“So often, in my experience with the Department of Family and Protective Services, it was kind of a ‘Mom and Dad, you stay in your lane, foster parents you stay in your lane,’ and what you wound up with was these families with no cohesion, everybody was against each other,” said Will Meiron, Region 2 TXPOP Coordinator at 2ingage. “I think the TXPOP practice model is really helpful to open that, and we’ve seen good interactions between workers and foster families and birth parents getting on board with this.”

Breaking Down Systemic Barriers

At the close of the session, attendees got a sneak peek at the TXPOP Child Welfare Academy. Child Welfare Academy Coordinator Cassandra Mendoza explained how the Academy moves beyond trauma-informed care to holistic approaches that center healing and see clients as more than just their trauma.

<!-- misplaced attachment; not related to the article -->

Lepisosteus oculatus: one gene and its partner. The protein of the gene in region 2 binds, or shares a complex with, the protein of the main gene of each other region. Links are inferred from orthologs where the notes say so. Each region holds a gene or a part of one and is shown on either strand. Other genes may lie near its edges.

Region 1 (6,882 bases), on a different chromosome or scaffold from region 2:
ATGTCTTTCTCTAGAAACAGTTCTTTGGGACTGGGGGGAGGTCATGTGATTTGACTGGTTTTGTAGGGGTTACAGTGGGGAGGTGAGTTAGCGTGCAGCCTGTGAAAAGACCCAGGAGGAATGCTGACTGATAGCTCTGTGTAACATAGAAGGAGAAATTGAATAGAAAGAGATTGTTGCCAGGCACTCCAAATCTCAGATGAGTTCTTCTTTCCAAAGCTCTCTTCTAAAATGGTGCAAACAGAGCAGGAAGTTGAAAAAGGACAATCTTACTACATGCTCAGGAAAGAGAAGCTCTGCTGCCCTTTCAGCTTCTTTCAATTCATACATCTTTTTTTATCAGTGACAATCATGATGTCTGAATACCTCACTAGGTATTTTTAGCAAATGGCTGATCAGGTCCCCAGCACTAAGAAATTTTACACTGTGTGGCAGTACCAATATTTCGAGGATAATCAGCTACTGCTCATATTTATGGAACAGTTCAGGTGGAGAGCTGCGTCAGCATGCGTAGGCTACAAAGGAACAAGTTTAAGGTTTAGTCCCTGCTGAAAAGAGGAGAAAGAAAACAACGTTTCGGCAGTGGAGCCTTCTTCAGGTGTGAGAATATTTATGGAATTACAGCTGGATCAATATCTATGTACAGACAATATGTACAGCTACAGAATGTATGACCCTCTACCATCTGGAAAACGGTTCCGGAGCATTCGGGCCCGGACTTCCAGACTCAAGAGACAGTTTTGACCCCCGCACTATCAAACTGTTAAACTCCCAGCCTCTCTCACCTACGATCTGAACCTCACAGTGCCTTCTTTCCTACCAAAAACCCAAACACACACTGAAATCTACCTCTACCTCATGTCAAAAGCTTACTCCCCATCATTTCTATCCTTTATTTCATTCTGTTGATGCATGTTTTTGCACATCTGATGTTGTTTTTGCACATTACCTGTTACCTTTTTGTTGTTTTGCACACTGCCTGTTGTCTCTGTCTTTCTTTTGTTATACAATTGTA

“Healing-centered engagement recognizes that racial inequality exists in many of our social welfare systems and these inequalities continue to harm Black and Brown communities,” Cassandra said. “The trauma is not just happening on an individual level, but communities and families are also being traumatized, and thus the response needs to be collective.”

The Academy adapts a healing-centered engagement approach to encourage professionals to build empathy for the families they work with and learn about the oppression they face.

“Ultimately, the Academy wants to center those with lived experiences,” Cassandra said. “We want to recognize that parents matter, families matter, and that we can work alongside families to transform the child welfare system.”

We’re looking forward to hosting more in-person Child Welfare Academy trainings next year and continuing to strengthen our practice model. Stay up-to-date on the latest TXPOP news and events by signing up for our newsletter!